You can read Part One here.

10 comments:

scmom (Barbara) said...

I'm sorry that you had such a sad childhood, Nancy. And, of course, you bring that with you into adulthood, and married life, and parenthood. Your relationship with God is really the only thing that can change your temptation to dwell in fear. Fear is, ironically, a comfortable place for you. You know it. You can deal with it. It takes courage to fight it. Like you said, it's easier to distract yourself. Ask God to take it from you. It may take some time, but He will. Trust in God. He is good.

Colleen said...

Beautiful post Nancy. Hugs.

Frizzy and Bird said...

I think this is the most Honest and Heartfelt post I've EVER read. It grips me like I can't explain. I've never had cancer (Knock on wood) but just the thought of it puts fear in me like no other. My Mother in Law is a breast cancer survivor as well as her mother and her sister. They are all strong women just like you. I honestly don't believe there is a rhyme or reason to who beats it or who battles it for the rest of their lives. What I do believe is important is what you do with the time you're given. I know you don't take your family or your life for granted. NOt for even a second. I'm thankful for that and I know you're family is too. As for your fears, let us help you through prayer and support. I'm here for you my friend.

Therese said...

Another beautiful post, Nancy! Again, I am led to wonder why we are so far apart geographically-I wish I were closer to you...I live much the same way...different reasons, but much the same way...

Mum2eight said...

Oh Nancy,

This is just beautiful. I too am sorry you had such a hard childhood.

I will keep on praying for you.

God bless
Therese

Sarah Oldham said...

My heart rejoices in your health, but my heart aches for your fear. Your fears are very understandable! Thank you for this BRAVE post. God is good!

Mary333 said...

Nancy,
My dad was an alcoholic and bipolar, the two don't mix well and I knew fear, too. My mom worked all day and we pretty much fended for ourselves like you. Growing up that way is tough and I'm sorry any child has to go through that.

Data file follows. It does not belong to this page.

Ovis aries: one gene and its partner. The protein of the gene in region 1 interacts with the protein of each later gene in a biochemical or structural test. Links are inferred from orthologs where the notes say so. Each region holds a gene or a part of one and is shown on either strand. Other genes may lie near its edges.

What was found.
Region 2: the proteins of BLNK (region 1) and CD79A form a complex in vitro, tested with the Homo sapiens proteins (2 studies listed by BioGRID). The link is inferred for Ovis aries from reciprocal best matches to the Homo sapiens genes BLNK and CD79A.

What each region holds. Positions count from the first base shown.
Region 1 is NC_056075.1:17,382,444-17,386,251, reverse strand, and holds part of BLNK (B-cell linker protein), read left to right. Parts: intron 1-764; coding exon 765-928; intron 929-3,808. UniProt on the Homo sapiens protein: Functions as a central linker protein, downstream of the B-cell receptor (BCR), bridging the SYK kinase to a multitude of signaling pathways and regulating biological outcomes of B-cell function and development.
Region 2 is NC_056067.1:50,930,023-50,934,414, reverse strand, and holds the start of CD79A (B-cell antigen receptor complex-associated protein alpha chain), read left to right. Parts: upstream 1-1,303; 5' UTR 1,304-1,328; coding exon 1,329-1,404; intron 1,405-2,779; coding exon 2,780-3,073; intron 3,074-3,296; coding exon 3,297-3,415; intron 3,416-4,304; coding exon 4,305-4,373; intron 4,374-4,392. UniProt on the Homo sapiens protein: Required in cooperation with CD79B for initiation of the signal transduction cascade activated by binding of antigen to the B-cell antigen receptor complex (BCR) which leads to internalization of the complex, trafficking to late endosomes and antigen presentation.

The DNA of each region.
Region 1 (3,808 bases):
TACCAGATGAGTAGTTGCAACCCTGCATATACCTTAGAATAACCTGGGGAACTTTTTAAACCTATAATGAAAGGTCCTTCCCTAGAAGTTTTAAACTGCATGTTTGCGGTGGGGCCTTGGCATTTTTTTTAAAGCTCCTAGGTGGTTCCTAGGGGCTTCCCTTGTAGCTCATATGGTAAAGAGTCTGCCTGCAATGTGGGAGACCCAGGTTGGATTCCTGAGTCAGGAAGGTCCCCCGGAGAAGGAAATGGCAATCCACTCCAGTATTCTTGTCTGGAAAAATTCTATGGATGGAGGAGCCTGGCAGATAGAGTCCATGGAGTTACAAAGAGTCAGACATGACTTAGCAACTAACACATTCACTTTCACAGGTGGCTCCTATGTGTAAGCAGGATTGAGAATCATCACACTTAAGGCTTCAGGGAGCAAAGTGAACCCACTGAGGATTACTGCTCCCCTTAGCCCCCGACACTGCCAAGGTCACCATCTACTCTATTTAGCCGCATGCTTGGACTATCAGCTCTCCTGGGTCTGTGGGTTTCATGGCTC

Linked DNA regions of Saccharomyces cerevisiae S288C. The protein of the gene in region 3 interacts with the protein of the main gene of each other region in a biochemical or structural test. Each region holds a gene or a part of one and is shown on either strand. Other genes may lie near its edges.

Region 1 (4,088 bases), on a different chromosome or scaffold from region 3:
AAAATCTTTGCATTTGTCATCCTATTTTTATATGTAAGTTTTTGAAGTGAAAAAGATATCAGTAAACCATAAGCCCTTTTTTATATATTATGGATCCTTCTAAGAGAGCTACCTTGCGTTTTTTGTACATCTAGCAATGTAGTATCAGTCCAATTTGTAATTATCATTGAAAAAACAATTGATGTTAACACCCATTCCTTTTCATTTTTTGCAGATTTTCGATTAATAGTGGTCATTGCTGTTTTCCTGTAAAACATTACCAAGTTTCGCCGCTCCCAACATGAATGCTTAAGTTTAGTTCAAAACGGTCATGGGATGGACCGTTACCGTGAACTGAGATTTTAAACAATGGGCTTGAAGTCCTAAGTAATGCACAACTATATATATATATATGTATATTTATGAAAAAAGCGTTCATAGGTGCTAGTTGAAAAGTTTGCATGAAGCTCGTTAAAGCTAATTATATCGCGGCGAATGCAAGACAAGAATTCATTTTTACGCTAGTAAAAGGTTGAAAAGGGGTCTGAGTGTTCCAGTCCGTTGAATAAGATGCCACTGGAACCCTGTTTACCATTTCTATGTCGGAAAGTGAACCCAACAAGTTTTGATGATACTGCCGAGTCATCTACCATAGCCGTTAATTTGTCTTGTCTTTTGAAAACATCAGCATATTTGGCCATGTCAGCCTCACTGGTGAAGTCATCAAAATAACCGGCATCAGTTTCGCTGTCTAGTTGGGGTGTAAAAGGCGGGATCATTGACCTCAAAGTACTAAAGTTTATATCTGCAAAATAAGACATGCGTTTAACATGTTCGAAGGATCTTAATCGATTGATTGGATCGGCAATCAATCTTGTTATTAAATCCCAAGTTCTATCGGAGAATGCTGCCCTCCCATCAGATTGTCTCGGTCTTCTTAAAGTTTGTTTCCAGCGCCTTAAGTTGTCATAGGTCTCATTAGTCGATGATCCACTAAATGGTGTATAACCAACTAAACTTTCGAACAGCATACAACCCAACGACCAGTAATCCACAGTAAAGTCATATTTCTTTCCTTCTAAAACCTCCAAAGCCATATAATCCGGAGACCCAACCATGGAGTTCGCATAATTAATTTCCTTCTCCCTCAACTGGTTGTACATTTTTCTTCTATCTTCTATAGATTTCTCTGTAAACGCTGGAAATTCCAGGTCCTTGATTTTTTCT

You are a beautiful, loving woman who has fought a rough childhood, cancer and gone through awful medical procedures that would have sank a lot of women by now. I consider you very courageous. Even Jesus fought fear in the Garden of Gethsemane, it is part of our human nature. He understands this and we can trust Him. I will pray that He helps you with this. God bless you my friend.

Anonymous said...

You will be receiving Donna Hicken's book, Through Rose Colored Glasses on how she has learned not to let fear be in control of her after 3 bouts of cancer. I hope it is an inspiration for you.

Gramma 2 Many said...

Nancy, I am sorry I almost missed this post. Fear is such a consuming entity. I had a dear friend give me this verse one time when I was fighting this enemy. 2Tim1:7 For God hath not given us the spirit of fear; but of power, and love and of a sound mind. I use it often as it still enters my life. Not with the force it once had, but it still tries.
You know my daughter is now almost seven years cancer free. It is an insidious disease that is unwilling to leave but it can be conquered. I am thankful every day that I have not had to say goodbye to her on this earth.
Stay strong and true to our Lord the one Risen Saviour. Salvation and healing comes through him.

Anonymous said...

Hi Nancy,

I came across your blog randomly today, noticing the "Do not be Afraid" headline.

I too have dealt with anxiety disorders for years, but am quickly overcoming them. The way I am doing this is realizing that no matter what, I am never in any danger, because God is there protecting me.

That's really the key, because anxiety tells you that there's something to fear, that you're in danger. But in reality, there never was, never is, and never will be any danger. You are safe ALWAYS.

It literally doesn't matter the situation, I am always safe and so are you.

Even in death, even with cancer, even in the most horendous situation imaginable, God says to me and to you, "you are not in danger because I am leading the way. You are safe always because you rest in my unconditional love."

Thanks be to God for that promise.

Praying for you!

Ross